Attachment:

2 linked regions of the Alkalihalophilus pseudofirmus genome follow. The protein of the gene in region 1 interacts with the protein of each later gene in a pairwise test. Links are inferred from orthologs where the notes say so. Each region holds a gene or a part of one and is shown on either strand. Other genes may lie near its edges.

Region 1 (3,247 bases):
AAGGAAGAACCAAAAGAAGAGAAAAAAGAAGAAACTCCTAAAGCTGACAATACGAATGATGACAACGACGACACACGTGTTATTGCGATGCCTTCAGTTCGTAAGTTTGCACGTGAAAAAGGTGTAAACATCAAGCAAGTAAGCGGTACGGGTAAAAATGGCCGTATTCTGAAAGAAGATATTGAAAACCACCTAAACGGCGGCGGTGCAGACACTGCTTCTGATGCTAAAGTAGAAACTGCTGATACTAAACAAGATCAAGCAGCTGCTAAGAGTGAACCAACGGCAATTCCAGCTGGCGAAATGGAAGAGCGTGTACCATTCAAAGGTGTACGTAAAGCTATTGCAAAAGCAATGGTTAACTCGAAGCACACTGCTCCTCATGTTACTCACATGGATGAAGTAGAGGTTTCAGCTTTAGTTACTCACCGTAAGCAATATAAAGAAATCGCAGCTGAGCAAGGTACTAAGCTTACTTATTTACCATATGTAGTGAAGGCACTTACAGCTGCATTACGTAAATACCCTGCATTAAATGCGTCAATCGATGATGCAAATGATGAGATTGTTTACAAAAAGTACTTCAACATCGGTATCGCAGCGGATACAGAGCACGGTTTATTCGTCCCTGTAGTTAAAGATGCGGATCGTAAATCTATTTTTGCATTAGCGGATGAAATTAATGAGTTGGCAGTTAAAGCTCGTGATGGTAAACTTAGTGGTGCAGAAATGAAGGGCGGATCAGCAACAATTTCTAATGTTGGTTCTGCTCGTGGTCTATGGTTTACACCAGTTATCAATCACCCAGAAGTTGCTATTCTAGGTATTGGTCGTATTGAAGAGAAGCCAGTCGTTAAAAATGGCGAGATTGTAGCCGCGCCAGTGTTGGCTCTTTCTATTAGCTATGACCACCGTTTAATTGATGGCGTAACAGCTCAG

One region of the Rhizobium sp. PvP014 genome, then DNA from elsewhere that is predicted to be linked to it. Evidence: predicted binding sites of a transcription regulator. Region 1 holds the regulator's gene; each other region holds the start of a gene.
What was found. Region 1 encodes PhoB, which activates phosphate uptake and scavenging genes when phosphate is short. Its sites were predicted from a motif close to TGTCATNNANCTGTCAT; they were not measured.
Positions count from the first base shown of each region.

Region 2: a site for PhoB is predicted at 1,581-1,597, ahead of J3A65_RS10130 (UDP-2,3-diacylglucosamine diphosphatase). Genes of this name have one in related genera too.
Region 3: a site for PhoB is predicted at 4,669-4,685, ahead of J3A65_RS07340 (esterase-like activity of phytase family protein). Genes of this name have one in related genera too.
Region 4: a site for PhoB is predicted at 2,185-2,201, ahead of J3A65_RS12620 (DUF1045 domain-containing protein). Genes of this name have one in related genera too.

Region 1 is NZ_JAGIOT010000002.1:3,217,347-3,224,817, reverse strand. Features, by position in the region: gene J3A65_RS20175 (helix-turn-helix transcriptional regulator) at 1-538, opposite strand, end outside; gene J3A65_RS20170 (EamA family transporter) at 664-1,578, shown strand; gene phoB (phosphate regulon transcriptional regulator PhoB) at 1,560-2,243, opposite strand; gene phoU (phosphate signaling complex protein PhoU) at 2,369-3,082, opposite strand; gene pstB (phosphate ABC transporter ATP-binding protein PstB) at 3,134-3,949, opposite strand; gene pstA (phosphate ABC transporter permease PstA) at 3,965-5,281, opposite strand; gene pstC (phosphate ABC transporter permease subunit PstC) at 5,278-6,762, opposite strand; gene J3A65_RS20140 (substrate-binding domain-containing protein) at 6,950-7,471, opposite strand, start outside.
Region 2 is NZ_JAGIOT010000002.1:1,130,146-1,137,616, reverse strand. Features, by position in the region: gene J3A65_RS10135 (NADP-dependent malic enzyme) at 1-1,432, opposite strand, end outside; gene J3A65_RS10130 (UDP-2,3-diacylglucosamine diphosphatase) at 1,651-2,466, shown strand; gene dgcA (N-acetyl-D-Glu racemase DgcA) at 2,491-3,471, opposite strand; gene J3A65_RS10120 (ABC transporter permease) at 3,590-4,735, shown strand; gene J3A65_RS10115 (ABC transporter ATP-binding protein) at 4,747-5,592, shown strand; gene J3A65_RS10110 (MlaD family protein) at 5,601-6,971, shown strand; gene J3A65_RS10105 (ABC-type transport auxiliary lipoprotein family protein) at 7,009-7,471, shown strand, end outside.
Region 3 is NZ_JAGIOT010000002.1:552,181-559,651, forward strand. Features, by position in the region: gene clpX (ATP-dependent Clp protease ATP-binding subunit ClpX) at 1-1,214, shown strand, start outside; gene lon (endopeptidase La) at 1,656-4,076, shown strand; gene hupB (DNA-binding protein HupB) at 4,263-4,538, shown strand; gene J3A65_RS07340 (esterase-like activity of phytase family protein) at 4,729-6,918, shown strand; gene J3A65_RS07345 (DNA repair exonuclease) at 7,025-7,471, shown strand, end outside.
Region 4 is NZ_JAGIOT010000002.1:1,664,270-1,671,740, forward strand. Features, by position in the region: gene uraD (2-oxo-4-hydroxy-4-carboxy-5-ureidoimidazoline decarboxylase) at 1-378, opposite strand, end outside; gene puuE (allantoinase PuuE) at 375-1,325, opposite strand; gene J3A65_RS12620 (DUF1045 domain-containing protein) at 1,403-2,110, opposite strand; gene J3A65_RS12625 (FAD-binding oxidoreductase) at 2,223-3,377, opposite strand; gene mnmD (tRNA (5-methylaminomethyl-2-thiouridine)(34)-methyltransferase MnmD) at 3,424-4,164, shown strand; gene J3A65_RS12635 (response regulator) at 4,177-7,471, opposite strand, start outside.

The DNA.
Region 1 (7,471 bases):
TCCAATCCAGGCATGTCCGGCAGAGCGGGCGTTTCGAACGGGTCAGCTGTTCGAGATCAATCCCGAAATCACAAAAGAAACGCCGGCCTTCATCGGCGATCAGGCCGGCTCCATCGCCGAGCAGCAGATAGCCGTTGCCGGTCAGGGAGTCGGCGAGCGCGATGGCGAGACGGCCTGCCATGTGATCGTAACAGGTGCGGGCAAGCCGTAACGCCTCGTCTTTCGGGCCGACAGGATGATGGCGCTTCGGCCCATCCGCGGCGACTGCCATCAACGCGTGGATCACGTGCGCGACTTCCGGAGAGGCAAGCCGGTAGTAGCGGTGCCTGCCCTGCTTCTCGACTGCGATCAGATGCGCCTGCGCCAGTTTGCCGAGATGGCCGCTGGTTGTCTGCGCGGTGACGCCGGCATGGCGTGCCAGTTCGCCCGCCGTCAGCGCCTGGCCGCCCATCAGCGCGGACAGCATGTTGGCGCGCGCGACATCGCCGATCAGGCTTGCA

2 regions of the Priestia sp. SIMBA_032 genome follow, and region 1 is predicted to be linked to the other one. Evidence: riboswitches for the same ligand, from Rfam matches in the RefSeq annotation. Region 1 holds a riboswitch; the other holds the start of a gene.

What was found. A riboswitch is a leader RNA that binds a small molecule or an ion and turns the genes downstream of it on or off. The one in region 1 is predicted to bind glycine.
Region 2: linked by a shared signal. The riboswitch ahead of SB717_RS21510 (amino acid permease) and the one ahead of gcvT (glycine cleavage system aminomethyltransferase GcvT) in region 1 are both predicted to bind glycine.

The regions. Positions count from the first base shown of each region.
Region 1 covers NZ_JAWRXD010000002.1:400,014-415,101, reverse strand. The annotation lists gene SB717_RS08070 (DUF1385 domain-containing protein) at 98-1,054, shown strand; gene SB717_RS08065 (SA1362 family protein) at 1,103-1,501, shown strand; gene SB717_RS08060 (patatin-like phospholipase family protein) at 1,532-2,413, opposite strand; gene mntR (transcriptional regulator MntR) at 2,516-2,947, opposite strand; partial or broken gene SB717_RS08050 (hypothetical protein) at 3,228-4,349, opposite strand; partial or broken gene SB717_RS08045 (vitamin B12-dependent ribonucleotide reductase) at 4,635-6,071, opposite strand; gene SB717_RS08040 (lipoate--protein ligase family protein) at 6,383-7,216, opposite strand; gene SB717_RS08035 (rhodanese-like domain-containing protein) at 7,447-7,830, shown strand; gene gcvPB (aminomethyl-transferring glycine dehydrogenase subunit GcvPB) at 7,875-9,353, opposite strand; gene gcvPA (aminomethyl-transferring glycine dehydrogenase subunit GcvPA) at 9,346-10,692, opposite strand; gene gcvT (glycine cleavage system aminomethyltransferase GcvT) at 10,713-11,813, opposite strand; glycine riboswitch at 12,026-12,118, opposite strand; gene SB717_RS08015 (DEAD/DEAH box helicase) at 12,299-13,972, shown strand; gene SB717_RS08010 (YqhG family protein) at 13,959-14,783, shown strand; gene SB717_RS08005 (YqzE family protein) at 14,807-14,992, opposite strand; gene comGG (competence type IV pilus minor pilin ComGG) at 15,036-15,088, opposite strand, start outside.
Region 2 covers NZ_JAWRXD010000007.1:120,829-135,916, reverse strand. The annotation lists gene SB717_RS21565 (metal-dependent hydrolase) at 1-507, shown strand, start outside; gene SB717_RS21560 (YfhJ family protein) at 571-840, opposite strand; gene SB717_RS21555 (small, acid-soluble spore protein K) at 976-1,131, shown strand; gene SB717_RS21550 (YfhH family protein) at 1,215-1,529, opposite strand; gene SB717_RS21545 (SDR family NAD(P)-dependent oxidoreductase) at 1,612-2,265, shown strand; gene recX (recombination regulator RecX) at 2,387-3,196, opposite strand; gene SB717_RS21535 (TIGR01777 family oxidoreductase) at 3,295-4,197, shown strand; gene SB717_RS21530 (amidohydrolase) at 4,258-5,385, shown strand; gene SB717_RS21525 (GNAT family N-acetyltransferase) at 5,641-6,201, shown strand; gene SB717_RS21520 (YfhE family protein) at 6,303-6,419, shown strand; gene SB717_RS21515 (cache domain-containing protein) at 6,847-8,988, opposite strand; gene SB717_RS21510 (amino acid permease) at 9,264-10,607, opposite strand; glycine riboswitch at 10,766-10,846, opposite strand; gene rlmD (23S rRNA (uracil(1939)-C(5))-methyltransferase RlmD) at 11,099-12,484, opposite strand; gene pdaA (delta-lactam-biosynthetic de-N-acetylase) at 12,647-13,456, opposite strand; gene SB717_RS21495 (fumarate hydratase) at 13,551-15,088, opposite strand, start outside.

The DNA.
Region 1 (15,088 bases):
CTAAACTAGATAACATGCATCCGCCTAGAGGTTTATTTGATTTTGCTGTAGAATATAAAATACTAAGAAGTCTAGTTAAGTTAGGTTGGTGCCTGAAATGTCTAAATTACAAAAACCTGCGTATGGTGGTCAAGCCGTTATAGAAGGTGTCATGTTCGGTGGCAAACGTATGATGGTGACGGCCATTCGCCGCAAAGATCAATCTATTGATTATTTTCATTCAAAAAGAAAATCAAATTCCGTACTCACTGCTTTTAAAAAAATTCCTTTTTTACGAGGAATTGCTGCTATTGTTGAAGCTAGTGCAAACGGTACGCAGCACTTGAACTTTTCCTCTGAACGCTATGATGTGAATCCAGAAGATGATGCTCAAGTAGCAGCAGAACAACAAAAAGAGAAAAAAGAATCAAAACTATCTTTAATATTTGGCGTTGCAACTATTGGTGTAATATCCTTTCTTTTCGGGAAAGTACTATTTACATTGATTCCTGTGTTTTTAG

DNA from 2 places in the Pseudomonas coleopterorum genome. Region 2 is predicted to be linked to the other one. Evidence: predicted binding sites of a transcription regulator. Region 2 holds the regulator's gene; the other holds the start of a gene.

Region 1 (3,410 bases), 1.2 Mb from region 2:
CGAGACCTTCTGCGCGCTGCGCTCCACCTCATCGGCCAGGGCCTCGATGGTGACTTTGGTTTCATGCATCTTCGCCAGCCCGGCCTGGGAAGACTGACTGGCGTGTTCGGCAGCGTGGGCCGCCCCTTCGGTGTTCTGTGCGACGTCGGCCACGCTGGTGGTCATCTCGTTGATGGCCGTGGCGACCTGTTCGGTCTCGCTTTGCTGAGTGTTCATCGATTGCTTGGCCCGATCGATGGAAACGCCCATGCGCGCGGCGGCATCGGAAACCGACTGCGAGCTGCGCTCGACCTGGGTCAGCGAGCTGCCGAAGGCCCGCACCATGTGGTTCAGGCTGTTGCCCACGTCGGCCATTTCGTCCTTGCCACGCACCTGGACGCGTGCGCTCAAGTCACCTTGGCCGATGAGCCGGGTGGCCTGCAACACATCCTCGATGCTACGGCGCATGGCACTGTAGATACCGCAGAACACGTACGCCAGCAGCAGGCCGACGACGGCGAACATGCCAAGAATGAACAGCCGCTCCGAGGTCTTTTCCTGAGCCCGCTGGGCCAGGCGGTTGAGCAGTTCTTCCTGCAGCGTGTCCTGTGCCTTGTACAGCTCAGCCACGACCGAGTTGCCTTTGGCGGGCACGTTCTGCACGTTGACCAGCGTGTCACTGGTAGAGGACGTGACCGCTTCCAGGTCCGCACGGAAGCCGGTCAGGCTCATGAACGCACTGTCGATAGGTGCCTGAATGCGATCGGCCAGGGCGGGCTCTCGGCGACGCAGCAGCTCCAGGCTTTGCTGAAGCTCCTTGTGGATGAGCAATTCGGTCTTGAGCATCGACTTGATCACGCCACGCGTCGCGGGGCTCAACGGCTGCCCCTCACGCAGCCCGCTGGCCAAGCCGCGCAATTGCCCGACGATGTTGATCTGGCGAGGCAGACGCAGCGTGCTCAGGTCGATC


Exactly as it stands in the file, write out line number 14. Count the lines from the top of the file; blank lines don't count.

The DNA.